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Abstract: TH-PO446

Proteomic Identification of Urine Biomarkers of Pediatric Nephrotic Syndrome

Session Information

Category: Glomerular Diseases

  • 1302 Glomerular Diseases: Immunology and Inflammation

Authors

  • Cummins, Timothy, University of Louisville, Louisville, Kentucky, United States
  • Merchant, Michael, University of Louisville, Louisville, Kentucky, United States
  • Wilkey, Daniel Wade, University of Louisville, Louisville, Kentucky, United States
  • Jortani, Saeed A., University of Louisville, Louisville, Kentucky, United States
  • Rane, Madhavi J., University of Louisville, Louisville, Kentucky, United States
  • Mariani, Laura H., University of Michigan, Ann Arbor, Michigan, United States
  • Dougherty, Julie, Nationwide Children's Hospital, Columbus, Ohio, United States
  • Kamigaki, Yu, Nationwide Children's Hospital, Columbus, Ohio, United States
  • Pathmasiri, Wimal, University of North Carolina System, Chapel Hill, North Carolina, United States
  • Mcritchie, Susan, University of North Carolina System, Chapel Hill, North Carolina, United States
  • Sumner, Susan Jenkins, University of North Carolina System, Chapel Hill, North Carolina, United States
  • Smoyer, William E., Nationwide Children's Hospital, Columbus, Ohio, United States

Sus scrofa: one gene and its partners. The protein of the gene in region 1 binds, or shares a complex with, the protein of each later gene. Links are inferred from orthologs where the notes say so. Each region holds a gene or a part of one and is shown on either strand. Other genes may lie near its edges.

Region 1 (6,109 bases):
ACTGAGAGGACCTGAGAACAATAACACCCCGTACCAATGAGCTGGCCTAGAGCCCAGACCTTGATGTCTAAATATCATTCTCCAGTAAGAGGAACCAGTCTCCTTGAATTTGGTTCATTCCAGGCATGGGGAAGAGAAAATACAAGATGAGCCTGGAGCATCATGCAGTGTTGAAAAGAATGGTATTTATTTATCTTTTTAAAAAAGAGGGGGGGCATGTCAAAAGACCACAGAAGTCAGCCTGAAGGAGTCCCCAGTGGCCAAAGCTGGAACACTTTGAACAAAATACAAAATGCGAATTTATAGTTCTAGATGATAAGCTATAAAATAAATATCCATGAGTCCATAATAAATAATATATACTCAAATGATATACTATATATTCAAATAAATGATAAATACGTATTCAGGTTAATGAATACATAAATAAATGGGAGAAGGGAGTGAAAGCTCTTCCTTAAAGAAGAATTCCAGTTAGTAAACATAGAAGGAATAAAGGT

• Klein, Jon B., University of Louisville, Louisville, Kentucky, United States
Background

The molecular pathophysiology of nephrotic syndrome (NS) remains unclear for the majority of children. While most children with minimal change disease (MCD) have a good response to glucocorticoid (GC) therapy, those with focal segmental glomerulosclerosis (FSGS) often respond poorly, with either no remission or only partial remission of proteinuria. Development of glomerular disease biomarkers that reliably predict response to treatment and/or define molecular pathways regulating treatment responsiveness vs. resistance could greatly improve outcomes in pediatric NS. We hypothesized that comparison of urine proteomes in children with MCD vs. FSGS could identify urinary biomarkers able to distinguish disease activity and molecular pathways regulating these differences.

Methods

We performed quantitative proteomic analyses of sequential urine samples from children with biopsy-proven MCD and FSGS enrolled in the CureGN Consortium to identify and compare putative mechanistic differences between disease activity and remission in FSGS and MCD. We analyzed 216 patient urine specimens by 2D-LC-MS/MS and identified 1,100 unique proteins using MaxQuant and Scaffold-5 Q+, applying strict FDR (1%) with 2-peptide identification required. Proteomics data were analyzed using MetaboAnalyst 5.0 to conduct univariate and multivariate statistical analyses to identify candidate urine biomarkers of disease activity vs. remission in FSGS and MCD.

Results

Urine proteome profiles in children with partial remission (UPCR 0.3-1.5) in both FSGS and MCD were nearly indistinguishable from the active (UPCR 1.5-3.5) or nephrotic (UPCR >3.5) states. Notably, proteomic profiles in complete remission (UPCR<0.3) were clearly distinct from all other levels of disease activity for both FSGS and MCD. Additionally, urinary ORM1 and C3 levels were significantly elevated in the nephrotic state vs. complete remission, with proteomic findings confirmed on subsequent immunoassays.

Conclusion

These findings suggest urinary ORM1 and C3 are candidate biomarkers of disease activity in childhood nephrotic syndrome, which may also have mechanistic implications for disease progression or treatment resistance.

Funding

  • NIDDK Support